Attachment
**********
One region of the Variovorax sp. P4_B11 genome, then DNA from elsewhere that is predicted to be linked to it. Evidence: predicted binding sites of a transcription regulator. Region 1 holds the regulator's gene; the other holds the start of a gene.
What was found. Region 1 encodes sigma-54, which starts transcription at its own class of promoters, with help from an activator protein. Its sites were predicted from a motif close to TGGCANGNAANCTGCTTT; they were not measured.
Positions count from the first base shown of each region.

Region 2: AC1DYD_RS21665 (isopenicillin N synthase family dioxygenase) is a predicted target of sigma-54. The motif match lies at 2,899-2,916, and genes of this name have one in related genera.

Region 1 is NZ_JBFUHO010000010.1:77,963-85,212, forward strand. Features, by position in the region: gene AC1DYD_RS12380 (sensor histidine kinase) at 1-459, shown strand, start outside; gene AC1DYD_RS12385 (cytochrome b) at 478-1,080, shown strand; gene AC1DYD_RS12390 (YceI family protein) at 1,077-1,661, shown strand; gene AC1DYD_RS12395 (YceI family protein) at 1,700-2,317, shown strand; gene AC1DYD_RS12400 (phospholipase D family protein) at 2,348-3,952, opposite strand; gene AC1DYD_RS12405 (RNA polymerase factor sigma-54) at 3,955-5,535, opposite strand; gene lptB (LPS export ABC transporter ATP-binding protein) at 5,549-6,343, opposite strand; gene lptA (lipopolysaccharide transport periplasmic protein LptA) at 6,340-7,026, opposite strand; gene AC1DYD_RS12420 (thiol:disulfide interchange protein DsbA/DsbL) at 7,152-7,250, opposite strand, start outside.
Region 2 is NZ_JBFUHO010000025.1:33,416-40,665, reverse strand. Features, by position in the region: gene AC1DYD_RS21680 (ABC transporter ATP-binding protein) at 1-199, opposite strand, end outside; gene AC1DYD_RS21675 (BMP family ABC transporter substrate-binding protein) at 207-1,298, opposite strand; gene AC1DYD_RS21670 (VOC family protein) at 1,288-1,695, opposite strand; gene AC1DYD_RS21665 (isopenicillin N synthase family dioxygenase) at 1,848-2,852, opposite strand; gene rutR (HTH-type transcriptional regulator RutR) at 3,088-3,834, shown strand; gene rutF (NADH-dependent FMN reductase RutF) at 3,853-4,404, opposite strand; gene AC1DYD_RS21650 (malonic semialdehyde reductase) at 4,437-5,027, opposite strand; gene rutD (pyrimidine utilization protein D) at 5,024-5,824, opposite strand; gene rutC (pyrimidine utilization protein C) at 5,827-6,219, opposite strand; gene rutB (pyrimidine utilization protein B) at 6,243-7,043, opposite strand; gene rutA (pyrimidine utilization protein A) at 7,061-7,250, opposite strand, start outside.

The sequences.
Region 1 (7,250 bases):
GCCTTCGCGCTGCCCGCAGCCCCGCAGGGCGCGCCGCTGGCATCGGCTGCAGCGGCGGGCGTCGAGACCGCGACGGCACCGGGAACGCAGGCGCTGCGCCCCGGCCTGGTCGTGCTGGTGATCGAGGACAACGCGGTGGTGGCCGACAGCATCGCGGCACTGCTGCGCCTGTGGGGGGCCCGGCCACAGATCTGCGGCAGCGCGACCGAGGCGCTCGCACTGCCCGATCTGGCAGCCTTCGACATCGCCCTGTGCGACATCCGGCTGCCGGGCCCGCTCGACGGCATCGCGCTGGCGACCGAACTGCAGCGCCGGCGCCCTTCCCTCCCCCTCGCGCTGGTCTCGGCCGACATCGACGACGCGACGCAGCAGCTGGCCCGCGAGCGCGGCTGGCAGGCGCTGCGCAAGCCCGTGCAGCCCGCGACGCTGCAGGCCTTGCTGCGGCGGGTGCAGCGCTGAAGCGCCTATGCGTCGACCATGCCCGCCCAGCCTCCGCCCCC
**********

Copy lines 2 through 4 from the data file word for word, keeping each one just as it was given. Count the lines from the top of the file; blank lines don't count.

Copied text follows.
What was found. Region 1 encodes sigma-54, which starts transcription at its own class of promoters, with help from an activator protein. Its sites were predicted from a motif close to TGGCANGNAANCTGCTTT; they were not measured.
Positions count from the first base shown of each region.

Region 2: AC1DYD_RS21665 (isopenicillin N synthase family dioxygenase) is a predicted target of sigma-54. The motif match lies at 2,899-2,916, and genes of this name have one in related genera.